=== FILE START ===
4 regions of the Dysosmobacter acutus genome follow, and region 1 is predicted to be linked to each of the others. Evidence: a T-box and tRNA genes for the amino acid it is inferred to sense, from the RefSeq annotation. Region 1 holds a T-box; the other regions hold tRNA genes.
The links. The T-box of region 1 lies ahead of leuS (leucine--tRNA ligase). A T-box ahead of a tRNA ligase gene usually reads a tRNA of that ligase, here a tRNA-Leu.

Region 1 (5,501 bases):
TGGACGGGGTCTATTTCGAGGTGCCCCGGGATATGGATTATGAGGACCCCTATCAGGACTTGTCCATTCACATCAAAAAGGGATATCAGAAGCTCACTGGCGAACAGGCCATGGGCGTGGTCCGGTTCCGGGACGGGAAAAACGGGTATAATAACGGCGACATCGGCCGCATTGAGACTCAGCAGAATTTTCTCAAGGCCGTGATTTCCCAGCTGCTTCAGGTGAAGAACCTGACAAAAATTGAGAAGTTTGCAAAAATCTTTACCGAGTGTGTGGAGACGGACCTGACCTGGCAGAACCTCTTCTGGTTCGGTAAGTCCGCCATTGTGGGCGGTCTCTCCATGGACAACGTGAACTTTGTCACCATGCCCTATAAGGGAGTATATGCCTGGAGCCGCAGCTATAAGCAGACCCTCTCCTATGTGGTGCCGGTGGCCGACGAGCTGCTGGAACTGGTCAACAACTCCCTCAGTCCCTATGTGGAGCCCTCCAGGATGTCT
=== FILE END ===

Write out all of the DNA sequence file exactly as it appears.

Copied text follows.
4 regions of the Dysosmobacter acutus genome follow, and region 1 is predicted to be linked to each of the others. Evidence: a T-box and tRNA genes for the amino acid it is inferred to sense, from the RefSeq annotation. Region 1 holds a T-box; the other regions hold tRNA genes.
The links. The T-box of region 1 lies ahead of leuS (leucine--tRNA ligase). A T-box ahead of a tRNA ligase gene usually reads a tRNA of that ligase, here a tRNA-Leu.

Region 1 (5,501 bases):
TGGACGGGGTCTATTTCGAGGTGCCCCGGGATATGGATTATGAGGACCCCTATCAGGACTTGTCCATTCACATCAAAAAGGGATATCAGAAGCTCACTGGCGAACAGGCCATGGGCGTGGTCCGGTTCCGGGACGGGAAAAACGGGTATAATAACGGCGACATCGGCCGCATTGAGACTCAGCAGAATTTTCTCAAGGCCGTGATTTCCCAGCTGCTTCAGGTGAAGAACCTGACAAAAATTGAGAAGTTTGCAAAAATCTTTACCGAGTGTGTGGAGACGGACCTGACCTGGCAGAACCTCTTCTGGTTCGGTAAGTCCGCCATTGTGGGCGGTCTCTCCATGGACAACGTGAACTTTGTCACCATGCCCTATAAGGGAGTATATGCCTGGAGCCGCAGCTATAAGCAGACCCTCTCCTATGTGGTGCCGGTGGCCGACGAGCTGCTGGAACTGGTCAACAACTCCCTCAGTCCCTATGTGGAGCCCTCCAGGATGTCT